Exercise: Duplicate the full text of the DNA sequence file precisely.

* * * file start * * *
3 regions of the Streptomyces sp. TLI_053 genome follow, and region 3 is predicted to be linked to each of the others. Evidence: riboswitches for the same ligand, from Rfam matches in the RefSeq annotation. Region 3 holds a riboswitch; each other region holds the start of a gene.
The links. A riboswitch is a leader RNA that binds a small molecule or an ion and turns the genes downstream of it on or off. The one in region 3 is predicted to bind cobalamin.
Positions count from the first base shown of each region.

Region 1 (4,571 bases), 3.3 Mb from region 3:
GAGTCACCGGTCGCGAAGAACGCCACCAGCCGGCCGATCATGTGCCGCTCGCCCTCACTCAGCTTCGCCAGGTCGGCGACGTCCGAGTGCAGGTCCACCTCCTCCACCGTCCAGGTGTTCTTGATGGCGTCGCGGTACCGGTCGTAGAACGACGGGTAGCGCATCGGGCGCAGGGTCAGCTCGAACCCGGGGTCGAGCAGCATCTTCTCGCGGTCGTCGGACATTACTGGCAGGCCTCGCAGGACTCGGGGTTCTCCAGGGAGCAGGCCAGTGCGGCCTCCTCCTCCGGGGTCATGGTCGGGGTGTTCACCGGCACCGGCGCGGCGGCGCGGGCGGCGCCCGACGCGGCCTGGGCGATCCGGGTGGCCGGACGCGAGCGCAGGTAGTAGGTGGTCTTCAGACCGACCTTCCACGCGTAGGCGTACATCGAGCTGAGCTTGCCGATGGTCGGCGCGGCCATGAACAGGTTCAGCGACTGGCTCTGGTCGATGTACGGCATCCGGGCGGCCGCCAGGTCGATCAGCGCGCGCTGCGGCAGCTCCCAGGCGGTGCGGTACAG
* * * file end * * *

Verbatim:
3 regions of the Streptomyces sp. TLI_053 genome follow, and region 3 is predicted to be linked to each of the others. Evidence: riboswitches for the same ligand, from Rfam matches in the RefSeq annotation. Region 3 holds a riboswitch; each other region holds the start of a gene.
The links. A riboswitch is a leader RNA that binds a small molecule or an ion and turns the genes downstream of it on or off. The one in region 3 is predicted to bind cobalamin.
Positions count from the first base shown of each region.

Region 1 (4,571 bases), 3.3 Mb from region 3:
GAGTCACCGGTCGCGAAGAACGCCACCAGCCGGCCGATCATGTGCCGCTCGCCCTCACTCAGCTTCGCCAGGTCGGCGACGTCCGAGTGCAGGTCCACCTCCTCCACCGTCCAGGTGTTCTTGATGGCGTCGCGGTACCGGTCGTAGAACGACGGGTAGCGCATCGGGCGCAGGGTCAGCTCGAACCCGGGGTCGAGCAGCATCTTCTCGCGGTCGTCGGACATTACTGGCAGGCCTCGCAGGACTCGGGGTTCTCCAGGGAGCAGGCCAGTGCGGCCTCCTCCTCCGGGGTCATGGTCGGGGTGTTCACCGGCACCGGCGCGGCGGCGCGGGCGGCGCCCGACGCGGCCTGGGCGATCCGGGTGGCCGGACGCGAGCGCAGGTAGTAGGTGGTCTTCAGACCGACCTTCCACGCGTAGGCGTACATCGAGCTGAGCTTGCCGATGGTCGGCGCGGCCATGAACAGGTTCAGCGACTGGCTCTGGTCGATGTACGGCATCCGGGCGGCCGCCAGGTCGATCAGCGCGCGCTGCGGCAGCTCCCAGGCGGTGCGGTACAG